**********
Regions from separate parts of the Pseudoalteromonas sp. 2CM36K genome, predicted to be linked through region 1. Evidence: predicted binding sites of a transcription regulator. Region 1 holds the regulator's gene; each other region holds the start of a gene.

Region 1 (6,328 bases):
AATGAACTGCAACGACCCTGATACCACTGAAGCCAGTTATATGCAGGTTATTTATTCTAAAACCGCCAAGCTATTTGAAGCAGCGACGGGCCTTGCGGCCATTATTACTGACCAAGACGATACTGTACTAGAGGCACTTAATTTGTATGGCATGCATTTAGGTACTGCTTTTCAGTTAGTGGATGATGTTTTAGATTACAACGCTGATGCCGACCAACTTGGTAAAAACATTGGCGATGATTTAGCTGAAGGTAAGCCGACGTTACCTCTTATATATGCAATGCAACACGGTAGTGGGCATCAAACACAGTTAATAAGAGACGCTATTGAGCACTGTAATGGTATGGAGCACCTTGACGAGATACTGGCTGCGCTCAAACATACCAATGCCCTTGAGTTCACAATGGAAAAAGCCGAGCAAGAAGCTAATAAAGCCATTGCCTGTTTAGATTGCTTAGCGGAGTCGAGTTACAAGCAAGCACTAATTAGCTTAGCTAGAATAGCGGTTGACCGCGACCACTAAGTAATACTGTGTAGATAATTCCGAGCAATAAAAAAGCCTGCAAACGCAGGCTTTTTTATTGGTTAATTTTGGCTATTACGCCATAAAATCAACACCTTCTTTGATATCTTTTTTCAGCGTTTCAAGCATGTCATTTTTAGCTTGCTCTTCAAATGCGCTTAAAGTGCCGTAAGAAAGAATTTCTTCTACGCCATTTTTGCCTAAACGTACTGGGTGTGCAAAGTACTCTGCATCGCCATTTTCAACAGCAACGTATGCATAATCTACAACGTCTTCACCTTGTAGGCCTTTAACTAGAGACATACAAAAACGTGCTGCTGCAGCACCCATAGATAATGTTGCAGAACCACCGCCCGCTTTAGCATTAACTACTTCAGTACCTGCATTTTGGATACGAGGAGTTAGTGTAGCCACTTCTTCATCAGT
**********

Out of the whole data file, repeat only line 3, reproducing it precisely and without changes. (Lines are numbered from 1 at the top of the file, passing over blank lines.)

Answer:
AATGAACTGCAACGACCCTGATACCACTGAAGCCAGTTATATGCAGGTTATTTATTCTAAAACCGCCAAGCTATTTGAAGCAGCGACGGGCCTTGCGGCCATTATTACTGACCAAGACGATACTGTACTAGAGGCACTTAATTTGTATGGCATGCATTTAGGTACTGCTTTTCAGTTAGTGGATGATGTTTTAGATTACAACGCTGATGCCGACCAACTTGGTAAAAACATTGGCGATGATTTAGCTGAAGGTAAGCCGACGTTACCTCTTATATATGCAATGCAACACGGTAGTGGGCATCAAACACAGTTAATAAGAGACGCTATTGAGCACTGTAATGGTATGGAGCACCTTGACGAGATACTGGCTGCGCTCAAACATACCAATGCCCTTGAGTTCACAATGGAAAAAGCCGAGCAAGAAGCTAATAAAGCCATTGCCTGTTTAGATTGCTTAGCGGAGTCGAGTTACAAGCAAGCACTAATTAGCTTAGCTAGAATAGCGGTTGACCGCGACCACTAAGTAATACTGTGTAGATAATTCCGAGCAATAAAAAAGCCTGCAAACGCAGGCTTTTTTATTGGTTAATTTTGGCTATTACGCCATAAAATCAACACCTTCTTTGATATCTTTTTTCAGCGTTTCAAGCATGTCATTTTTAGCTTGCTCTTCAAATGCGCTTAAAGTGCCGTAAGAAAGAATTTCTTCTACGCCATTTTTGCCTAAACGTACTGGGTGTGCAAAGTACTCTGCATCGCCATTTTCAACAGCAACGTATGCATAATCTACAACGTCTTCACCTTGTAGGCCTTTAACTAGAGACATACAAAAACGTGCTGCTGCAGCACCCATAGATAATGTTGCAGAACCACCGCCCGCTTTAGCATTAACTACTTCAGTACCTGCATTTTGGATACGAGGAGTTAGTGTAGCCACTTCTTCATCAGT